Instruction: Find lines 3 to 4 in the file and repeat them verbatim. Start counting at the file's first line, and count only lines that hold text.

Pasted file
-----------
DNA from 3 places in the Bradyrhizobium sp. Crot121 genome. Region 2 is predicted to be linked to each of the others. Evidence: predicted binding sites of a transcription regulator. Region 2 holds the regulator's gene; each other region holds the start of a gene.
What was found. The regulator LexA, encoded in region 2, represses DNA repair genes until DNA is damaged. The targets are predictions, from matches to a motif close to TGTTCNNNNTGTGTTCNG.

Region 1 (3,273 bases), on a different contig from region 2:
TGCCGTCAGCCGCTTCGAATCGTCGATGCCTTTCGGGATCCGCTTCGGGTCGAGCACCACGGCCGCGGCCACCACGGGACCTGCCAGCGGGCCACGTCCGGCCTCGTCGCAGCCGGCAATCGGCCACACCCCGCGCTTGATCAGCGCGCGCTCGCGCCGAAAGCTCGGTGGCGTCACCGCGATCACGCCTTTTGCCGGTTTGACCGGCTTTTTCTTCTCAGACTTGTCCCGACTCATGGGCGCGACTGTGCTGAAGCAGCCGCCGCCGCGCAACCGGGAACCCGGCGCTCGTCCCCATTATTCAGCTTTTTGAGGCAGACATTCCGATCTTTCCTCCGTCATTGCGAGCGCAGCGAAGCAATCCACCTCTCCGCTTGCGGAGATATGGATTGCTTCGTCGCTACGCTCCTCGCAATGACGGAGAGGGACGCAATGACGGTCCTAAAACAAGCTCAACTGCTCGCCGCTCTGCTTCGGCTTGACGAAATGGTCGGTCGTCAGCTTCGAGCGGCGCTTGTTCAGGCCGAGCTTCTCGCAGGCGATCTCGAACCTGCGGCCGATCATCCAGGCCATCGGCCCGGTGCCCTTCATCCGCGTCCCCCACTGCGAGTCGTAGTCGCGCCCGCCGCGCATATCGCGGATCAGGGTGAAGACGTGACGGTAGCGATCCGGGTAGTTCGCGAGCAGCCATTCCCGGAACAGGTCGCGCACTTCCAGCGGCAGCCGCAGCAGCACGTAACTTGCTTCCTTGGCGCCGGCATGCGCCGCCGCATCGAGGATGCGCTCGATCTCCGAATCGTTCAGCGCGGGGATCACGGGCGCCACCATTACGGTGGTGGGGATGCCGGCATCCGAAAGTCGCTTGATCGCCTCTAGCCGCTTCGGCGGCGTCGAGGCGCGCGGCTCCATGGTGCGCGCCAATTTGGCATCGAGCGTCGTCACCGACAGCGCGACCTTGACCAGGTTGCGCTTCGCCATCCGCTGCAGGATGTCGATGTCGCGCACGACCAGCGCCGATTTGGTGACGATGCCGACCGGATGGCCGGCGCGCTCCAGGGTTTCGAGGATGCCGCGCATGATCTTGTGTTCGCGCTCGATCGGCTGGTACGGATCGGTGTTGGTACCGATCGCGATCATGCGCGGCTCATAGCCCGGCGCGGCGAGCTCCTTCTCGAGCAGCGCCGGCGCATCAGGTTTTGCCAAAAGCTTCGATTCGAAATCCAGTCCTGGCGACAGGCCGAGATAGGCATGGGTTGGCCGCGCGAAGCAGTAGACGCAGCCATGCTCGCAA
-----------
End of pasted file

Region 1 (3,273 bases), on a different contig from region 2:
TGCCGTCAGCCGCTTCGAATCGTCGATGCCTTTCGGGATCCGCTTCGGGTCGAGCACCACGGCCGCGGCCACCACGGGACCTGCCAGCGGGCCACGTCCGGCCTCGTCGCAGCCGGCAATCGGCCACACCCCGCGCTTGATCAGCGCGCGCTCGCGCCGAAAGCTCGGTGGCGTCACCGCGATCACGCCTTTTGCCGGTTTGACCGGCTTTTTCTTCTCAGACTTGTCCCGACTCATGGGCGCGACTGTGCTGAAGCAGCCGCCGCCGCGCAACCGGGAACCCGGCGCTCGTCCCCATTATTCAGCTTTTTGAGGCAGACATTCCGATCTTTCCTCCGTCATTGCGAGCGCAGCGAAGCAATCCACCTCTCCGCTTGCGGAGATATGGATTGCTTCGTCGCTACGCTCCTCGCAATGACGGAGAGGGACGCAATGACGGTCCTAAAACAAGCTCAACTGCTCGCCGCTCTGCTTCGGCTTGACGAAATGGTCGGTCGTCAGCTTCGAGCGGCGCTTGTTCAGGCCGAGCTTCTCGCAGGCGATCTCGAACCTGCGGCCGATCATCCAGGCCATCGGCCCGGTGCCCTTCATCCGCGTCCCCCACTGCGAGTCGTAGTCGCGCCCGCCGCGCATATCGCGGATCAGGGTGAAGACGTGACGGTAGCGATCCGGGTAGTTCGCGAGCAGCCATTCCCGGAACAGGTCGCGCACTTCCAGCGGCAGCCGCAGCAGCACGTAACTTGCTTCCTTGGCGCCGGCATGCGCCGCCGCATCGAGGATGCGCTCGATCTCCGAATCGTTCAGCGCGGGGATCACGGGCGCCACCATTACGGTGGTGGGGATGCCGGCATCCGAAAGTCGCTTGATCGCCTCTAGCCGCTTCGGCGGCGTCGAGGCGCGCGGCTCCATGGTGCGCGCCAATTTGGCATCGAGCGTCGTCACCGACAGCGCGACCTTGACCAGGTTGCGCTTCGCCATCCGCTGCAGGATGTCGATGTCGCGCACGACCAGCGCCGATTTGGTGACGATGCCGACCGGATGGCCGGCGCGCTCCAGGGTTTCGAGGATGCCGCGCATGATCTTGTGTTCGCGCTCGATCGGCTGGTACGGATCGGTGTTGGTACCGATCGCGATCATGCGCGGCTCATAGCCCGGCGCGGCGAGCTCCTTCTCGAGCAGCGCCGGCGCATCAGGTTTTGCCAAAAGCTTCGATTCGAAATCCAGTCCTGGCGACAGGCCGAGATAGGCATGGGTTGGCCGCGCGAAGCAGTAGACGCAGCCATGCTCGCAA